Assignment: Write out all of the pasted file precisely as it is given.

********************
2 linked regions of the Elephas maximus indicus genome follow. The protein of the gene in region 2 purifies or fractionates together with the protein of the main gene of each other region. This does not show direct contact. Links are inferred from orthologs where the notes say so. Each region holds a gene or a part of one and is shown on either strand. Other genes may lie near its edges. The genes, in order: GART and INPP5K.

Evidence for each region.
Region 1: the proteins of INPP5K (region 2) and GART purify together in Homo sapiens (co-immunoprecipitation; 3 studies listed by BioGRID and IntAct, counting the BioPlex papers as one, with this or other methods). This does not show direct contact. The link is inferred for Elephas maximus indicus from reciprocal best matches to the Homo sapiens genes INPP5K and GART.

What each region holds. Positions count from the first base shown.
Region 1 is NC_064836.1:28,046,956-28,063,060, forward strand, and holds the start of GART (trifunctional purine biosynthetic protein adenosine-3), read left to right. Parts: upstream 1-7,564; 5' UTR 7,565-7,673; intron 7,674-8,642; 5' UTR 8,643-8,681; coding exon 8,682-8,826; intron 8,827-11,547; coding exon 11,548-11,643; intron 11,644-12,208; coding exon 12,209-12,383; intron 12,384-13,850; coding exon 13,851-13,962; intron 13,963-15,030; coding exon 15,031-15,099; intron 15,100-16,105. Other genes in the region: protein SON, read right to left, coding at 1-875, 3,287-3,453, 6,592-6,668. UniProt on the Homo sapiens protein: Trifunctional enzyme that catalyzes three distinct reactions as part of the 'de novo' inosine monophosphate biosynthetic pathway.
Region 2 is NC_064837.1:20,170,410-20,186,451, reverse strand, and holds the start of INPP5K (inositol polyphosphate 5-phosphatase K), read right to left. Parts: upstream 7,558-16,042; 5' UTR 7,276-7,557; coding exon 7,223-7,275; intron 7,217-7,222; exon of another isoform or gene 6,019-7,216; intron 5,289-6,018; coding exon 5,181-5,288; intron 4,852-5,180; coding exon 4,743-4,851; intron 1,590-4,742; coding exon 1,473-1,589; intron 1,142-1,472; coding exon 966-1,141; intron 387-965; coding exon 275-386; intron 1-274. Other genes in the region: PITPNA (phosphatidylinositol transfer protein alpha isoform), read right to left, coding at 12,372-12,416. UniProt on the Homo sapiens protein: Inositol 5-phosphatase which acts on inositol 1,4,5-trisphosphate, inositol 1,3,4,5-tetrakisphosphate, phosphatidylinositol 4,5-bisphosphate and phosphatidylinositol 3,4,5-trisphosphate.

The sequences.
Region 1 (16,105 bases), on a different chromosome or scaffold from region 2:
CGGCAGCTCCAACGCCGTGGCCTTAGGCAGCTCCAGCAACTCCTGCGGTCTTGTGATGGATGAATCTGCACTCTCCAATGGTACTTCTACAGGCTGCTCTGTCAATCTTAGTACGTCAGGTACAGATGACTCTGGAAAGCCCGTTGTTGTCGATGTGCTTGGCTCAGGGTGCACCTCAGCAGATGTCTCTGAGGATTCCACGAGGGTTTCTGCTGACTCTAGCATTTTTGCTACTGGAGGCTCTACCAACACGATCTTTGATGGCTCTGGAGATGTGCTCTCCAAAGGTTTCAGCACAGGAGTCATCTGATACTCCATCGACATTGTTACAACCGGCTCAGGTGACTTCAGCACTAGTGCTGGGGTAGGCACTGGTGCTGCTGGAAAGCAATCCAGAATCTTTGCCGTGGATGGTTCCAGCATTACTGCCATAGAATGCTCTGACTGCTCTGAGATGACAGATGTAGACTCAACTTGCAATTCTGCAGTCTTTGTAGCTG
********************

2 linked regions of the Elephas maximus indicus genome follow. The protein of the gene in region 2 purifies or fractionates together with the protein of the main gene of each other region. This does not show direct contact. Links are inferred from orthologs where the notes say so. Each region holds a gene or a part of one and is shown on either strand. Other genes may lie near its edges. The genes, in order: GART and INPP5K.

Evidence for each region.
Region 1: the proteins of INPP5K (region 2) and GART purify together in Homo sapiens (co-immunoprecipitation; 3 studies listed by BioGRID and IntAct, counting the BioPlex papers as one, with this or other methods). This does not show direct contact. The link is inferred for Elephas maximus indicus from reciprocal best matches to the Homo sapiens genes INPP5K and GART.

What each region holds. Positions count from the first base shown.
Region 1 is NC_064836.1:28,046,956-28,063,060, forward strand, and holds the start of GART (trifunctional purine biosynthetic protein adenosine-3), read left to right. Parts: upstream 1-7,564; 5' UTR 7,565-7,673; intron 7,674-8,642; 5' UTR 8,643-8,681; coding exon 8,682-8,826; intron 8,827-11,547; coding exon 11,548-11,643; intron 11,644-12,208; coding exon 12,209-12,383; intron 12,384-13,850; coding exon 13,851-13,962; intron 13,963-15,030; coding exon 15,031-15,099; intron 15,100-16,105. Other genes in the region: protein SON, read right to left, coding at 1-875, 3,287-3,453, 6,592-6,668. UniProt on the Homo sapiens protein: Trifunctional enzyme that catalyzes three distinct reactions as part of the 'de novo' inosine monophosphate biosynthetic pathway.
Region 2 is NC_064837.1:20,170,410-20,186,451, reverse strand, and holds the start of INPP5K (inositol polyphosphate 5-phosphatase K), read right to left. Parts: upstream 7,558-16,042; 5' UTR 7,276-7,557; coding exon 7,223-7,275; intron 7,217-7,222; exon of another isoform or gene 6,019-7,216; intron 5,289-6,018; coding exon 5,181-5,288; intron 4,852-5,180; coding exon 4,743-4,851; intron 1,590-4,742; coding exon 1,473-1,589; intron 1,142-1,472; coding exon 966-1,141; intron 387-965; coding exon 275-386; intron 1-274. Other genes in the region: PITPNA (phosphatidylinositol transfer protein alpha isoform), read right to left, coding at 12,372-12,416. UniProt on the Homo sapiens protein: Inositol 5-phosphatase which acts on inositol 1,4,5-trisphosphate, inositol 1,3,4,5-tetrakisphosphate, phosphatidylinositol 4,5-bisphosphate and phosphatidylinositol 3,4,5-trisphosphate.

The sequences.
Region 1 (16,105 bases), on a different chromosome or scaffold from region 2:
CGGCAGCTCCAACGCCGTGGCCTTAGGCAGCTCCAGCAACTCCTGCGGTCTTGTGATGGATGAATCTGCACTCTCCAATGGTACTTCTACAGGCTGCTCTGTCAATCTTAGTACGTCAGGTACAGATGACTCTGGAAAGCCCGTTGTTGTCGATGTGCTTGGCTCAGGGTGCACCTCAGCAGATGTCTCTGAGGATTCCACGAGGGTTTCTGCTGACTCTAGCATTTTTGCTACTGGAGGCTCTACCAACACGATCTTTGATGGCTCTGGAGATGTGCTCTCCAAAGGTTTCAGCACAGGAGTCATCTGATACTCCATCGACATTGTTACAACCGGCTCAGGTGACTTCAGCACTAGTGCTGGGGTAGGCACTGGTGCTGCTGGAAAGCAATCCAGAATCTTTGCCGTGGATGGTTCCAGCATTACTGCCATAGAATGCTCTGACTGCTCTGAGATGACAGATGTAGACTCAACTTGCAATTCTGCAGTCTTTGTAGCTG